It was such an environmentally correct thing to do.Two years ago, Mount Airy's recycling committee started a compost pile in Prospect Park for town residents to dispose of yard waste. The idea was to reduce the amount of it that ended up in the landfill.As an added benefit, Carroll and Frederick counties agreed to grind the compost pile into mulch every month. The mulch was made available to Mount Airy residents at no cost.The arrangement worked well for a while, but in the past few months the compost pile has become a massive, smelly eyesore.
NEWS
January 26, 1995
Sykesville is the only county town that wants to keep a red recycling bin.While the other municipalities are discarding the containers, "we will use it as the only way to get rid of our plastics," said Mayor Jonathan Herman.The town began curbside pickup of newspapers, glass and aluminum in October, but crews do not collect plastic."We need to provide that service to residents," said Councilwoman Julie Kaus, chairwoman of the recycling committee. "We have to go against the grain of the rest of the towns and keep the red bin, at least on a trial basis."
NEWS
February 24, 1991
Ten months after Earth Day, the county's efforts to recycle seem to be hitting a plateau, fear members of the Recycling Committee."There's not a clear commitment from the board for what recycling will look like in the county long-term," said James Thomas, a Westminster acupuncturist who chairs the Recycling Committee, which is appointed by the County Commissioners.Thomas pointed to the study released this month by a consultant working with Carroll, Frederick, Howard and Washington counties.
NEWS
By Mary Gail Hare and Mary Gail Hare,SUN STAFF | February 28, 1996
The only Carroll town with a municipal trash-collection service wants to boost its recycling program, decrease residential collection and increase fees charged to its commercial customers.Sykesville Councilman Michael Burgoyne, chairman of the Recycling Committee, has proposed cutting residential collection from twice to once a week and increasing recycling pickups from twice a month to weekly.The committee also is calling for an increase of up to 50 percent in commercial fees charged to businesses, which account for about 40 percent of the town's trash.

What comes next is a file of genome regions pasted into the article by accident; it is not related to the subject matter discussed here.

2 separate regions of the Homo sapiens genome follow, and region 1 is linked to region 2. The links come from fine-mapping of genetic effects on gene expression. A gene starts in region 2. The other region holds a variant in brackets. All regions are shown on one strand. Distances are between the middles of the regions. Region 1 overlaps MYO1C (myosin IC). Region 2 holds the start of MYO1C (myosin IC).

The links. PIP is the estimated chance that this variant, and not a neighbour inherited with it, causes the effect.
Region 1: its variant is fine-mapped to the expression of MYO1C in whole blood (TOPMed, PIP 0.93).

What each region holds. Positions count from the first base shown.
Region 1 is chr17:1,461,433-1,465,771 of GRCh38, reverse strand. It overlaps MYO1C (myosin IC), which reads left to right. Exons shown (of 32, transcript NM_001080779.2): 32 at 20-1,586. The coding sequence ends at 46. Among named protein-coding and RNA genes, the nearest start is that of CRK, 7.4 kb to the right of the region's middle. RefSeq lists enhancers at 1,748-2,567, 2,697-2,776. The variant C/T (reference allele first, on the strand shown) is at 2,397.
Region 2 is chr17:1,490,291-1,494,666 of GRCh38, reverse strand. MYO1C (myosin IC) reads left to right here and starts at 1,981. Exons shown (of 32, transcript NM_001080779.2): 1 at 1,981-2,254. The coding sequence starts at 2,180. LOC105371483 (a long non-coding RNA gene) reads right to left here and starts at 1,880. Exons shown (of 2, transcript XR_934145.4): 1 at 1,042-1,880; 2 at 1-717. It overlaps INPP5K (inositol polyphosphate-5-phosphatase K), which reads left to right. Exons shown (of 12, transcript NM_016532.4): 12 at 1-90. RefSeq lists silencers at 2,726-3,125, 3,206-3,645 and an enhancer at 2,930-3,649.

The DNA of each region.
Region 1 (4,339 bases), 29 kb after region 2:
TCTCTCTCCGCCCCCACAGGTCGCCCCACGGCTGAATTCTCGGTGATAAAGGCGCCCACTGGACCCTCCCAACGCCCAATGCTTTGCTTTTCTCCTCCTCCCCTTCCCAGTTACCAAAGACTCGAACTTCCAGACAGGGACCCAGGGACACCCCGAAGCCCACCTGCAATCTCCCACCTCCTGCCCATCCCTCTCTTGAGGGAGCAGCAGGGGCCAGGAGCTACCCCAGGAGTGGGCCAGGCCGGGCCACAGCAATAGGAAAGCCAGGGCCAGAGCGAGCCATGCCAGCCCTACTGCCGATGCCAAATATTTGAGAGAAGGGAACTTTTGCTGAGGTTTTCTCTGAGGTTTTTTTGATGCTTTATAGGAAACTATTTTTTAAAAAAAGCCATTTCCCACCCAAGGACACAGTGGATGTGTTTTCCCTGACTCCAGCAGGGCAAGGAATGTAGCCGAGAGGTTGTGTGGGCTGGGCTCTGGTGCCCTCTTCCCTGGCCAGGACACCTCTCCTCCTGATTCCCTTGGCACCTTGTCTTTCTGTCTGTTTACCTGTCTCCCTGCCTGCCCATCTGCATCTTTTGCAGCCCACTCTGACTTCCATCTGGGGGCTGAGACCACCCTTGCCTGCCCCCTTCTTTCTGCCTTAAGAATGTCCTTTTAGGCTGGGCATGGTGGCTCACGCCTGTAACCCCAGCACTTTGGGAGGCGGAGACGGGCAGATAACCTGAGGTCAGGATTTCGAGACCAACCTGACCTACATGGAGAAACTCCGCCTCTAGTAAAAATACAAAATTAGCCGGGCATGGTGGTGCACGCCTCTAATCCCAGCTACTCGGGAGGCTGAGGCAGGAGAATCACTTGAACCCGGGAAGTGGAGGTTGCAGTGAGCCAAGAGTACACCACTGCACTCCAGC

NEWS
August 25, 1994
During its first full year of recycling, which ended June 30, Sykesville recycled 406 tons, about 30 percent of its trash.The red bin, a recycling receptacle on loan from the county, remains the one trouble spot in the program, said Councilwoman Julie Kaus, who chairs the Recycling Committee."
NEWS
January 26, 1995
Sykesville is the only county town that wants to keep a red recycling bin.While the other municipalities are discarding the containers, "we will use it as the only way to get rid of our plastics," said Mayor Jonathan Herman.The town began curbside pickup of newspapers, glass and aluminum in October, but crews do not collect plastic."We need to provide that service to residents," said Councilwoman Julie Kaus, chairwoman of the recycling committee. "We have to go against the grain of the rest of the towns and keep the red bin, at least on a trial basis."
NEWS
August 25, 1994
During its first full year of recycling, which ended June 30, Sykesville recycled 406 tons, about 30 percent of its trash.The red bin, a recycling receptacle on loan from the county, remains the one trouble spot in the program, said Councilwoman Julie Kaus, who chairs the Recycling Committee."
NEWS
By Mary Gail Hare and Mary Gail Hare,Sun Staff Writer | June 20, 1994
Sykesville may adopt a recycling plan that would be more convenient for residents and more time-consuming for maintenance workers.Residents now drop off about 20 percent of their trash at the town recycling center.Under the proposed plan, they could place those recyclables at their curbs for pickup twice a month.Sykesville town crews would sort the items immediately and place them in appropriate containers on their truck.To give crews the time to devote to recycling, the plan calls for decreasing regular trash pickup from two days a week to one.Randy Hughes, sanitation supervisor, said the current recycling percentage is well above the county average and the "highest" it has ever been in town.